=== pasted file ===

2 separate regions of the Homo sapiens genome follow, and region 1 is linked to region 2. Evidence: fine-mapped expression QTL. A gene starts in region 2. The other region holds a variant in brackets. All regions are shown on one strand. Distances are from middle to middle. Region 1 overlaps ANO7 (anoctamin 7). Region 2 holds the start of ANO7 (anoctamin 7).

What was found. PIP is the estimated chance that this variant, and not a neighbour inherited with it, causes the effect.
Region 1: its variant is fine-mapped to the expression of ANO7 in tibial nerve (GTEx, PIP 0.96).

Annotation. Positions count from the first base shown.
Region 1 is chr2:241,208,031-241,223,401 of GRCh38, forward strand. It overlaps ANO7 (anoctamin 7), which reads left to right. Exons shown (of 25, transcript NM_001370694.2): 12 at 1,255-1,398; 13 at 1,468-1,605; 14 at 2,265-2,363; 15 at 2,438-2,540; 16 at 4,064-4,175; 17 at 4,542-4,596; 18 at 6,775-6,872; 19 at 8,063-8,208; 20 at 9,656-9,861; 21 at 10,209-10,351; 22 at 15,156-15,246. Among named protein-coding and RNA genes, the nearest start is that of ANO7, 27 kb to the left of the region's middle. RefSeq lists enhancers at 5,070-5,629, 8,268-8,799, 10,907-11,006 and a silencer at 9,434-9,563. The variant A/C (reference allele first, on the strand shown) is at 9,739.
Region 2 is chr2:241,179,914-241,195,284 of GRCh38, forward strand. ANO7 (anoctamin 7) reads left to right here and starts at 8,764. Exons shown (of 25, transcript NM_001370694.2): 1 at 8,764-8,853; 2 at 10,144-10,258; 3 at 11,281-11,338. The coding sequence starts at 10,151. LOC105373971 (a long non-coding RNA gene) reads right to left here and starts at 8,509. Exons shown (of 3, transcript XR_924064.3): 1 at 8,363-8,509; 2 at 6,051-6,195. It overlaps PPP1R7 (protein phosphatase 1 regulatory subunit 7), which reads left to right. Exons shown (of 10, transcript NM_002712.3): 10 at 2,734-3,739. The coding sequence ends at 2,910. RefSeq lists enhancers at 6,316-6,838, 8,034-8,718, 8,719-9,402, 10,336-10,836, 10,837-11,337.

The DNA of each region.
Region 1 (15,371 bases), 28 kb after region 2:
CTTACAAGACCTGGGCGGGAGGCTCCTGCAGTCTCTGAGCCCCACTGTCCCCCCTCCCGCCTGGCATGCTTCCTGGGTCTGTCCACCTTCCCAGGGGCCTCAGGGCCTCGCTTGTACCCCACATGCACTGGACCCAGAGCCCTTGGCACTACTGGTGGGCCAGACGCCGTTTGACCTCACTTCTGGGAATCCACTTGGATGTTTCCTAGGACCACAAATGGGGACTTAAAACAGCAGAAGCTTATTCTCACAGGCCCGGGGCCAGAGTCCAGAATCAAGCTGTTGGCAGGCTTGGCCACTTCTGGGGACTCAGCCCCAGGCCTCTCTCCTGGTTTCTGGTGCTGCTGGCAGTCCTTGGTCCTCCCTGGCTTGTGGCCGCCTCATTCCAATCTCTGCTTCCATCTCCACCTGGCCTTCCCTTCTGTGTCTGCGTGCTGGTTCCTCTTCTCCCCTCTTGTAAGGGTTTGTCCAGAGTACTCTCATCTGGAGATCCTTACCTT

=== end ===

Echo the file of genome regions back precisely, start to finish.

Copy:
2 separate regions of the Homo sapiens genome follow, and region 1 is linked to region 2. Evidence: fine-mapped expression QTL. A gene starts in region 2. The other region holds a variant in brackets. All regions are shown on one strand. Distances are from middle to middle. Region 1 overlaps ANO7 (anoctamin 7). Region 2 holds the start of ANO7 (anoctamin 7).

What was found. PIP is the estimated chance that this variant, and not a neighbour inherited with it, causes the effect.
Region 1: its variant is fine-mapped to the expression of ANO7 in tibial nerve (GTEx, PIP 0.96).

Annotation. Positions count from the first base shown.
Region 1 is chr2:241,208,031-241,223,401 of GRCh38, forward strand. It overlaps ANO7 (anoctamin 7), which reads left to right. Exons shown (of 25, transcript NM_001370694.2): 12 at 1,255-1,398; 13 at 1,468-1,605; 14 at 2,265-2,363; 15 at 2,438-2,540; 16 at 4,064-4,175; 17 at 4,542-4,596; 18 at 6,775-6,872; 19 at 8,063-8,208; 20 at 9,656-9,861; 21 at 10,209-10,351; 22 at 15,156-15,246. Among named protein-coding and RNA genes, the nearest start is that of ANO7, 27 kb to the left of the region's middle. RefSeq lists enhancers at 5,070-5,629, 8,268-8,799, 10,907-11,006 and a silencer at 9,434-9,563. The variant A/C (reference allele first, on the strand shown) is at 9,739.
Region 2 is chr2:241,179,914-241,195,284 of GRCh38, forward strand. ANO7 (anoctamin 7) reads left to right here and starts at 8,764. Exons shown (of 25, transcript NM_001370694.2): 1 at 8,764-8,853; 2 at 10,144-10,258; 3 at 11,281-11,338. The coding sequence starts at 10,151. LOC105373971 (a long non-coding RNA gene) reads right to left here and starts at 8,509. Exons shown (of 3, transcript XR_924064.3): 1 at 8,363-8,509; 2 at 6,051-6,195. It overlaps PPP1R7 (protein phosphatase 1 regulatory subunit 7), which reads left to right. Exons shown (of 10, transcript NM_002712.3): 10 at 2,734-3,739. The coding sequence ends at 2,910. RefSeq lists enhancers at 6,316-6,838, 8,034-8,718, 8,719-9,402, 10,336-10,836, 10,837-11,337.

The DNA of each region.
Region 1 (15,371 bases), 28 kb after region 2:
CTTACAAGACCTGGGCGGGAGGCTCCTGCAGTCTCTGAGCCCCACTGTCCCCCCTCCCGCCTGGCATGCTTCCTGGGTCTGTCCACCTTCCCAGGGGCCTCAGGGCCTCGCTTGTACCCCACATGCACTGGACCCAGAGCCCTTGGCACTACTGGTGGGCCAGACGCCGTTTGACCTCACTTCTGGGAATCCACTTGGATGTTTCCTAGGACCACAAATGGGGACTTAAAACAGCAGAAGCTTATTCTCACAGGCCCGGGGCCAGAGTCCAGAATCAAGCTGTTGGCAGGCTTGGCCACTTCTGGGGACTCAGCCCCAGGCCTCTCTCCTGGTTTCTGGTGCTGCTGGCAGTCCTTGGTCCTCCCTGGCTTGTGGCCGCCTCATTCCAATCTCTGCTTCCATCTCCACCTGGCCTTCCCTTCTGTGTCTGCGTGCTGGTTCCTCTTCTCCCCTCTTGTAAGGGTTTGTCCAGAGTACTCTCATCTGGAGATCCTTACCTT